Research from Western Australian scientists has shed new light on how the Earth’s first continental crust was formed.
The team of scientists, which included Dr Laure Martin and Mr Matvei Aleshin from The University of Western Australia and was led by the Geological Survey of Western Australia and Curtin University, measured compositions of oxygen in ancient granites in the Pilbara using the ion microprobe Cameca IMS1280 at UWA.
The scientists found that the water required to produce the granites did not come from above but was supplied from the mantle, which is the thick layer below the Earth’s crust.
Dr Laure Martin from the UWA Centre for Microscopy, Characterisation and Analysis (CMCA) said the ion microprobe hosted at CMCA was unique in Australia.
“It is the only instrument with the capability of resolving the complexity of such old samples,” Dr Martin said.
“Using the ion microprobe, we were able to measure oxygen isotopes in tiny mineral, time capsules called zircon and we found that the water, which allowed for the formation of the first granites, had a similar signature to that of the mantle.”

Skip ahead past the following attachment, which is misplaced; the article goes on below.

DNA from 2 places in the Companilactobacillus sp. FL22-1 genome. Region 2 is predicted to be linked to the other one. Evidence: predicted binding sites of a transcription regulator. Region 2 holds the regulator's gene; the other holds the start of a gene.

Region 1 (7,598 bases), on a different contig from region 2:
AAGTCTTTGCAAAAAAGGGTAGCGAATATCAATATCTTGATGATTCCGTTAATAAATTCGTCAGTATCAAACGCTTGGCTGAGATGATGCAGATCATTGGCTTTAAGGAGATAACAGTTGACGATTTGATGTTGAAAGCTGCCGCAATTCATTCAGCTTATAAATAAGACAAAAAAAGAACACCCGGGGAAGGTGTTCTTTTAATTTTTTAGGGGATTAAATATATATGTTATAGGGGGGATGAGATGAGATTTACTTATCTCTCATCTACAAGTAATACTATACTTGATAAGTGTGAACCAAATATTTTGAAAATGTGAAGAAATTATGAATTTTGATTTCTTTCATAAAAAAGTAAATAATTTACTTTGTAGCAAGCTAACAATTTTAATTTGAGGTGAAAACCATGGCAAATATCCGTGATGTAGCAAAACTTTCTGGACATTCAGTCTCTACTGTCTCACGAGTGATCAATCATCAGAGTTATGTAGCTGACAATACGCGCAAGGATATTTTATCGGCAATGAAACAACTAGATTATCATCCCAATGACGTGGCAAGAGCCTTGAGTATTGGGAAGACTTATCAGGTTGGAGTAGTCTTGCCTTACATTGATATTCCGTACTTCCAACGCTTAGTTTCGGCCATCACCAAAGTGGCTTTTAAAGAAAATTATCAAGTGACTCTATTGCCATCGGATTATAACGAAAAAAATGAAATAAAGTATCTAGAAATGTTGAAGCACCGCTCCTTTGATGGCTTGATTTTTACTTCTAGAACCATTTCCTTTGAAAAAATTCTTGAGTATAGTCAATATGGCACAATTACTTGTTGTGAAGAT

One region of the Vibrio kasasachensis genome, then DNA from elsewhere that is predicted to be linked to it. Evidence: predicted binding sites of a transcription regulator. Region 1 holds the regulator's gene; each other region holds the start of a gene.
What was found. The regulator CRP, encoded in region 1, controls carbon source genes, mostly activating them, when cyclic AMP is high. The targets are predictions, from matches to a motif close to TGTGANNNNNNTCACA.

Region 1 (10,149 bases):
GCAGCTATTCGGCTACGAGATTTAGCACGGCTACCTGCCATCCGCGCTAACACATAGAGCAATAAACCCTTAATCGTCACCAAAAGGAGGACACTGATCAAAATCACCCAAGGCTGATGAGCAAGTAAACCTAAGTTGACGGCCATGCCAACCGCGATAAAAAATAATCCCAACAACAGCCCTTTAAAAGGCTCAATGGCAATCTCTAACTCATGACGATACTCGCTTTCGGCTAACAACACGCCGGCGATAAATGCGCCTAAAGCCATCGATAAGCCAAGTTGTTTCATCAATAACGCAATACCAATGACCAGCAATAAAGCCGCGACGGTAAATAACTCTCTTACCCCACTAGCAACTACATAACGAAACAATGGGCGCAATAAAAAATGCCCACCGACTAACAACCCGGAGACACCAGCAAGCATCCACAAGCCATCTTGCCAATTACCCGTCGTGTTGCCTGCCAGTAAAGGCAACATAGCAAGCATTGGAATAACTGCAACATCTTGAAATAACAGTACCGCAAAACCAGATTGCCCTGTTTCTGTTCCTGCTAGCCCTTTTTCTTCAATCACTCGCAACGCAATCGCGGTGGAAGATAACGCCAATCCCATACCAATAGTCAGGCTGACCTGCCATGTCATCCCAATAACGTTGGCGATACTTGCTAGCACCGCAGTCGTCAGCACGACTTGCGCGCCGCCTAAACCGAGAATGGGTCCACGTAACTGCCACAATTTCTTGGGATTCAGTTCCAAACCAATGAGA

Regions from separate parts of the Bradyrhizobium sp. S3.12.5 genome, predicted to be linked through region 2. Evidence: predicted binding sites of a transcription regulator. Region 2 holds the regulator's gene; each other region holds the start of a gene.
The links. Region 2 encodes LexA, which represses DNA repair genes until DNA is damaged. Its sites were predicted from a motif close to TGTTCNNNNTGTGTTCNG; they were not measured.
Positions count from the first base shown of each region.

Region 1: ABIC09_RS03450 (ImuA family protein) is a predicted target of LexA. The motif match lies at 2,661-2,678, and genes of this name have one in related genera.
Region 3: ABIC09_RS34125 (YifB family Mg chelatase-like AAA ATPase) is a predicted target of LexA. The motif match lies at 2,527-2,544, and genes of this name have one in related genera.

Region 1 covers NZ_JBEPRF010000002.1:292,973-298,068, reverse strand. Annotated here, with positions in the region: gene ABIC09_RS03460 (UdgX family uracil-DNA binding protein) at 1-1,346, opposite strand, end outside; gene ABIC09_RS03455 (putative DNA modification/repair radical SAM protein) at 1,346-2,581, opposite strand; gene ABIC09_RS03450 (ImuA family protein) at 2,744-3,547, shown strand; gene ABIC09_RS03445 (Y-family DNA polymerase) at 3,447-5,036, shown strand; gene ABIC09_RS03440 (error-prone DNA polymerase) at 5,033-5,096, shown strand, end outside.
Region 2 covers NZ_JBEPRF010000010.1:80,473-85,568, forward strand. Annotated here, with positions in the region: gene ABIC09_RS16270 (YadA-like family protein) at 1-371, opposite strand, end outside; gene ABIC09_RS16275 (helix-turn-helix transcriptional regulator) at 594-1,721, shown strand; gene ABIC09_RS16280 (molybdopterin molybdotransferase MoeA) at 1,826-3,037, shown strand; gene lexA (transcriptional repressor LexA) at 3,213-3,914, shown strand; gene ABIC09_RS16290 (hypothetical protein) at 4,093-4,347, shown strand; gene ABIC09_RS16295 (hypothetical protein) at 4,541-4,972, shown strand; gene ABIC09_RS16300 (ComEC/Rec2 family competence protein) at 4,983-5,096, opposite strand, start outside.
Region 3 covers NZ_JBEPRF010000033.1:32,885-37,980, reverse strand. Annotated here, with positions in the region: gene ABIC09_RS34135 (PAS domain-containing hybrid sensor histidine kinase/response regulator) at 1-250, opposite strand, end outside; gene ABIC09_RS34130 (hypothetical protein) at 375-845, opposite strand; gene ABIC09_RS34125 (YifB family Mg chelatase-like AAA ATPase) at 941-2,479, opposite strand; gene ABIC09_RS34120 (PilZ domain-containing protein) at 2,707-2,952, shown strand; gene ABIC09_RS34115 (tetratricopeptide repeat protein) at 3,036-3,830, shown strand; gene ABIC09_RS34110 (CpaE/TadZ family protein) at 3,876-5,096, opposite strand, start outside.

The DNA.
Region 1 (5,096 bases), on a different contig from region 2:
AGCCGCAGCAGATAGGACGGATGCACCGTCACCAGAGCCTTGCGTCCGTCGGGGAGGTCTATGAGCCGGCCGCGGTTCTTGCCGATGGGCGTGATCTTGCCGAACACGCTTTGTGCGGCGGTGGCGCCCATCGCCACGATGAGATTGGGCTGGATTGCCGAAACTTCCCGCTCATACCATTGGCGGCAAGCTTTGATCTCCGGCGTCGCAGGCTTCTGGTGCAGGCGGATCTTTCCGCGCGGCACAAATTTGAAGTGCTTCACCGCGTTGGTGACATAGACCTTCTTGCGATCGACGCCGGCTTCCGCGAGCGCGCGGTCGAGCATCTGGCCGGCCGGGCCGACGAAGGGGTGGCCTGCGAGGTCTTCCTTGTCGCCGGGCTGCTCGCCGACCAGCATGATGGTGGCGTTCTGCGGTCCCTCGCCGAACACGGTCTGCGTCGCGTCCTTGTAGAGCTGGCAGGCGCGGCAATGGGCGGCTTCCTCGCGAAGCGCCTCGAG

Dr Hugh Smithies from Geological Survey of Western Australia said continents were made of granite that first began to appear around the planet almost four billion years ago.
“Here in Western Australia, we have some of the oldest granites known, making our own backyard the ideal place to find out more about how the early Earth worked,” he said.
“Water entering the Earth’s deepest crust is believed to be the key to producing these granites.”
Co-funded by the State Government’s Exploration Incentive Scheme (EIS), the research supports GSWA’s aim to better understand the geological evolution of Western Australia and provide comprehensive geoscience data for all land use activities.
The ion microprobe Cameca IMS1280 was funded through the National Collaborative Research Infrastructure Strategy program by Microscopy Australia and AuScope with support from UWA, State and Federal governments.